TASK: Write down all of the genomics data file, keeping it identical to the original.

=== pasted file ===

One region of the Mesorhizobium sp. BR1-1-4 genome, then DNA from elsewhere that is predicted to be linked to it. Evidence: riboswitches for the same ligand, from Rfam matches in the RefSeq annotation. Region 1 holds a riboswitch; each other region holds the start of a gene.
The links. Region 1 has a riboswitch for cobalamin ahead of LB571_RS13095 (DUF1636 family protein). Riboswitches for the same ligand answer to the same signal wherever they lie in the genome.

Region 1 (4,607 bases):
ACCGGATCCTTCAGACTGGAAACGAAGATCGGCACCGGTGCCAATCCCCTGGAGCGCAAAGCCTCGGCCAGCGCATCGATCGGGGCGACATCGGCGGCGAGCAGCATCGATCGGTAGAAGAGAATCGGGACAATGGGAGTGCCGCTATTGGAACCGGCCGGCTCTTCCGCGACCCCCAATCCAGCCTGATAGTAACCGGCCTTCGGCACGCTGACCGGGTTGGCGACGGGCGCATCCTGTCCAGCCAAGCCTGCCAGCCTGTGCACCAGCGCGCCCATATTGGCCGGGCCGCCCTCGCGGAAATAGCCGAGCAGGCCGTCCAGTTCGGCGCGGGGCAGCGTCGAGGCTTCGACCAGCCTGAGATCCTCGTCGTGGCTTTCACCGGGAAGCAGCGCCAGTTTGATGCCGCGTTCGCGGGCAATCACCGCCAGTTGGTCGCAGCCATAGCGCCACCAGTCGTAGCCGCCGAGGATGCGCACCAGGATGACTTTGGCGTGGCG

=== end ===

One region of the Mesorhizobium sp. BR1-1-4 genome, then DNA from elsewhere that is predicted to be linked to it. Evidence: riboswitches for the same ligand, from Rfam matches in the RefSeq annotation. Region 1 holds a riboswitch; each other region holds the start of a gene.
The links. Region 1 has a riboswitch for cobalamin ahead of LB571_RS13095 (DUF1636 family protein). Riboswitches for the same ligand answer to the same signal wherever they lie in the genome.

Region 1 (4,607 bases):
ACCGGATCCTTCAGACTGGAAACGAAGATCGGCACCGGTGCCAATCCCCTGGAGCGCAAAGCCTCGGCCAGCGCATCGATCGGGGCGACATCGGCGGCGAGCAGCATCGATCGGTAGAAGAGAATCGGGACAATGGGAGTGCCGCTATTGGAACCGGCCGGCTCTTCCGCGACCCCCAATCCAGCCTGATAGTAACCGGCCTTCGGCACGCTGACCGGGTTGGCGACGGGCGCATCCTGTCCAGCCAAGCCTGCCAGCCTGTGCACCAGCGCGCCCATATTGGCCGGGCCGCCCTCGCGGAAATAGCCGAGCAGGCCGTCCAGTTCGGCGCGGGGCAGCGTCGAGGCTTCGACCAGCCTGAGATCCTCGTCGTGGCTTTCACCGGGAAGCAGCGCCAGTTTGATGCCGCGTTCGCGGGCAATCACCGCCAGTTGGTCGCAGCCATAGCGCCACCAGTCGTAGCCGCCGAGGATGCGCACCAGGATGACTTTGGCGTGGCG